Ukrainian President Volodymyr Zelenskyy’s speech to Congress last week may not have been the Churchillian moment people had hoped for, but it got the job done. He asked for what his country needed, plainly, simply, and without folding into a grand discourse on the responsibilities of the world’s democracies to keep it safe from fascism as the late, great British leader might have.
Zelenskyy’s remarks showed him to be a most practical man, leading a country under siege. He should get all he asked for, all of it and more. He won’t, because the Biden administration fails to accept that his fight is our fight, whether we like it or not.
Some in Congress insist on shying away from that reality as well, going so far as to shamefully vote against suspending normal trade relations with Russia and Belarus as one more punishment for the aggressive war of national interest being waged against Ukraine.
Zelenskyy can see what far too many policymakers and influencers in the United States cannot. As he explained to Congress, the Russian attack on Ukraine “is a brutal offensive against our values, basic human values. It threw tanks and planes against our freedom, against our right to live freely in our own country, choosing our own future against our desire for happiness, against our national dreams, just like the same dreams you have, you Americans, just like anyone else in the United States.”
America has been called to the fight and must answer in the affirmative. Thus far, the Biden administration has been leading from the back, reluctant to place the United States in the center of the global stage where it belongs. To Zelenskyy’s requests, it responded with a firm, unforgivable “no.”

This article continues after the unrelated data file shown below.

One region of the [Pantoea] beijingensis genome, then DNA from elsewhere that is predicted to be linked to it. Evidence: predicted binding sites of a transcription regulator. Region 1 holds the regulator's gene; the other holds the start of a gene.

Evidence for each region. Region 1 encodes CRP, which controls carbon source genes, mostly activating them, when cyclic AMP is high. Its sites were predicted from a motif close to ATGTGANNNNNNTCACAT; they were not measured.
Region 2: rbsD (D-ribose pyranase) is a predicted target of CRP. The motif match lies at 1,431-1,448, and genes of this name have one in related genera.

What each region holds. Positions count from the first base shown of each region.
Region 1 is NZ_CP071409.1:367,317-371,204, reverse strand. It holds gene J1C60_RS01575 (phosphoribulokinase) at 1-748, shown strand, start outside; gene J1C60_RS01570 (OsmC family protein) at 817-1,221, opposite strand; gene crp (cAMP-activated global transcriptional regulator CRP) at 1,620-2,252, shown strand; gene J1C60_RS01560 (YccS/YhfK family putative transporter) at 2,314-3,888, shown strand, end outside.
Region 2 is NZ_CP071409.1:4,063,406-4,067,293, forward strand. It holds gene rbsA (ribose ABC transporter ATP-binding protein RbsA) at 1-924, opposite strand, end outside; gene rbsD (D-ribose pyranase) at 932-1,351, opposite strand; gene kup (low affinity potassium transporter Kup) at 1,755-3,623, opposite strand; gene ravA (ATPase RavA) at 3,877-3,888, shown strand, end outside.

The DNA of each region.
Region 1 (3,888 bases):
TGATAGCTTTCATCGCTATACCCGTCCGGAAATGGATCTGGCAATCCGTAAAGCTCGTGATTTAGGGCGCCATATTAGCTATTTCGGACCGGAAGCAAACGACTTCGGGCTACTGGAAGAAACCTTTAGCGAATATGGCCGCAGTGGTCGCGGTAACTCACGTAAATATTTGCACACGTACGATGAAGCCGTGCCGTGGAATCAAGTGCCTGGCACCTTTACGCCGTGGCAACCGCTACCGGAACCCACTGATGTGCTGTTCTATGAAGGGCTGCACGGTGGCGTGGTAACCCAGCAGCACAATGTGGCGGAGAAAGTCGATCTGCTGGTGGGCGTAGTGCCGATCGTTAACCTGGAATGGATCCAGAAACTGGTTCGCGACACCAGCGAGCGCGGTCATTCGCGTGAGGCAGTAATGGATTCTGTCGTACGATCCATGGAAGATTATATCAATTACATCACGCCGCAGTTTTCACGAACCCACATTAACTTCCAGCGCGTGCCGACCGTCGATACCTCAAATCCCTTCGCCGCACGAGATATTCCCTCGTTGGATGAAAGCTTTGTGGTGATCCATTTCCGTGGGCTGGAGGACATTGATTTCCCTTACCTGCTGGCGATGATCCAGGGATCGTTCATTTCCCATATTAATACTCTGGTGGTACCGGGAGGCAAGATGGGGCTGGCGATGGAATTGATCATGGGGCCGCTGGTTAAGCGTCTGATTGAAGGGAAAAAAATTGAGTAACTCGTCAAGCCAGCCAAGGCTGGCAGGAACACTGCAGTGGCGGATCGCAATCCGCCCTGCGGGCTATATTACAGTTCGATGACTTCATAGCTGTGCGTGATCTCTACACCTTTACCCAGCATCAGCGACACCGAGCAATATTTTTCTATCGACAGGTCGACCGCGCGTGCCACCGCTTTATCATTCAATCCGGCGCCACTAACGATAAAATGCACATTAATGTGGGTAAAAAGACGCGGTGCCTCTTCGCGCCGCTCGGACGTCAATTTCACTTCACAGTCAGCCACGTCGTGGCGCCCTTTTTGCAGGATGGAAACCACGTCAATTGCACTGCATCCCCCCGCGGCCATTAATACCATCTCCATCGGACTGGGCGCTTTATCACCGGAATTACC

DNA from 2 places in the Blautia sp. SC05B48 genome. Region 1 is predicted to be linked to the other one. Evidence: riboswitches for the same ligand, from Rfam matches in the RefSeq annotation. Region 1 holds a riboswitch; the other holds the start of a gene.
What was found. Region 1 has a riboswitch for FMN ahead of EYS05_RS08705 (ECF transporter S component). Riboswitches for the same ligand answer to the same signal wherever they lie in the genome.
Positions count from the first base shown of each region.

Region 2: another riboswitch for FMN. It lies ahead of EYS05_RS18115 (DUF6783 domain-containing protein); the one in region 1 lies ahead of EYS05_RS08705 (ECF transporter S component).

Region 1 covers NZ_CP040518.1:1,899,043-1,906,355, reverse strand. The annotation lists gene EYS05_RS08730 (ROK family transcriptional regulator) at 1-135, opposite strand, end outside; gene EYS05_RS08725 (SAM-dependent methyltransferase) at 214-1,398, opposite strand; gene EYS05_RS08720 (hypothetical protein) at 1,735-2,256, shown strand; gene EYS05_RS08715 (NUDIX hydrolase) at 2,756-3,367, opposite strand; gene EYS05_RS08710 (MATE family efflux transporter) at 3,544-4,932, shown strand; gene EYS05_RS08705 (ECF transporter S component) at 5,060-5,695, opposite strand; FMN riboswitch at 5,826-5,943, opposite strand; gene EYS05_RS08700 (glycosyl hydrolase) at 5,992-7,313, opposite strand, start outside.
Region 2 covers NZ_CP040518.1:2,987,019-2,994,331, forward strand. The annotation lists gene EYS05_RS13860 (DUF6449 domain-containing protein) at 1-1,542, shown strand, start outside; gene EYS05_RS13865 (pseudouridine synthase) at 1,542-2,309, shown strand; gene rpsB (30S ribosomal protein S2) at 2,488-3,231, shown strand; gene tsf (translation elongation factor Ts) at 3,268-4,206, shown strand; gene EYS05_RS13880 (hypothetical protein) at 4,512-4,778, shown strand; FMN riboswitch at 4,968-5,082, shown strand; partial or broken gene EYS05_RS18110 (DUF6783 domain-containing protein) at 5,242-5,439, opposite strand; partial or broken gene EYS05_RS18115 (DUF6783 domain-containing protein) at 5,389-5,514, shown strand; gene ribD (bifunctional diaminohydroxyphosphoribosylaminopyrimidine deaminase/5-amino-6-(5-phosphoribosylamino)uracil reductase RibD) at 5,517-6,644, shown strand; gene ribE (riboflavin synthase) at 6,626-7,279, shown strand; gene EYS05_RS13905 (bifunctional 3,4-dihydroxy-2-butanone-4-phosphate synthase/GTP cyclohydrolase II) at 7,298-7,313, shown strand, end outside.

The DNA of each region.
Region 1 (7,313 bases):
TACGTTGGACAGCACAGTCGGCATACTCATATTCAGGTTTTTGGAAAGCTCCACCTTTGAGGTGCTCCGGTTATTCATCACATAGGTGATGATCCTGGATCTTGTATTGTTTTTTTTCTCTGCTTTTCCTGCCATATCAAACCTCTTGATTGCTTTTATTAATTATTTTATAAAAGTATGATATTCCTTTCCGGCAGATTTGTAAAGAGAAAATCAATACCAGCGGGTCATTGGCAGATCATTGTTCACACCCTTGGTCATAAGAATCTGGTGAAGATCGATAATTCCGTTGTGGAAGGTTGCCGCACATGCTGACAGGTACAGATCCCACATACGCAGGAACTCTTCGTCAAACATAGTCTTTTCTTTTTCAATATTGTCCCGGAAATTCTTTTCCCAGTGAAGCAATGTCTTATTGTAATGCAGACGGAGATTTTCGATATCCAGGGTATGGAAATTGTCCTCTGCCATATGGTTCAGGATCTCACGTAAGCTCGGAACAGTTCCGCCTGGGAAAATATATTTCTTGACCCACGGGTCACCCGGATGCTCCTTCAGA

The sanctions were slow in coming and have not, contrary to what White House spokesman Jen Psaki’s boast crushed the Russian economy. The military aid most needed is blocked, by design and by bureaucratic inertia. Most importantly, because the national security establishment is more worried about what might come next if Putin were ousted, his country still has avenues available to trade with the rest of the world.
It doesn’t have to be that way. It wasn’t all that long ago when Democrats like Biden led a global effort to isolate a sovereign state over a domestic matter the rest of the civilized world considered an offense against God and man. How does the invasion of Ukraine not call for a boycott of Russia and its Balearian ally led by the United States any less vigorous than what America and the other freedom-loving peoples of the world did to bring the Republic of South Africa’s apartheid government to its knees? The time to wreck the Russian economy, to give an incentive for the Russian people to throw off their masters in pursuit of a genuine democratic system is at hand.
George Washington wisely warned against any involvement in messy foreign entanglements when America was a new nation needing time to find its feet. Wise advice at the time, it became increasingly dangerous as the nation grew in economic might and military power until isolationism proved very, very costly to overcome.
From Teddy Roosevelt to today, the United States has strutted boldly across the world stage, stealing the scene from every pretender to global leadership from the Kaiser to Stalin to Saddam Hussein.
We have expended American lives, fortunes, and sacred honor to defend the right of people to live free. This time that is not being asked of us. Zelenskyy and his people have shown they can and will fight. Some even say they are winning. Fear of what Putin might do if he’s backed into a corner cannot be allowed to be the determinant of U.S. policy. Fight now or fight later. That’s the choice.
We found that out in 1917. And in 1941.
And in 1950. And at other times when the fascists on the left and right threatened freedom. Today is not much different except Zelenskyy is asking only for the tools needed, as Churchill famously said so many years ago “So we may finish the job.”
It’s up to America to make sure he gets them.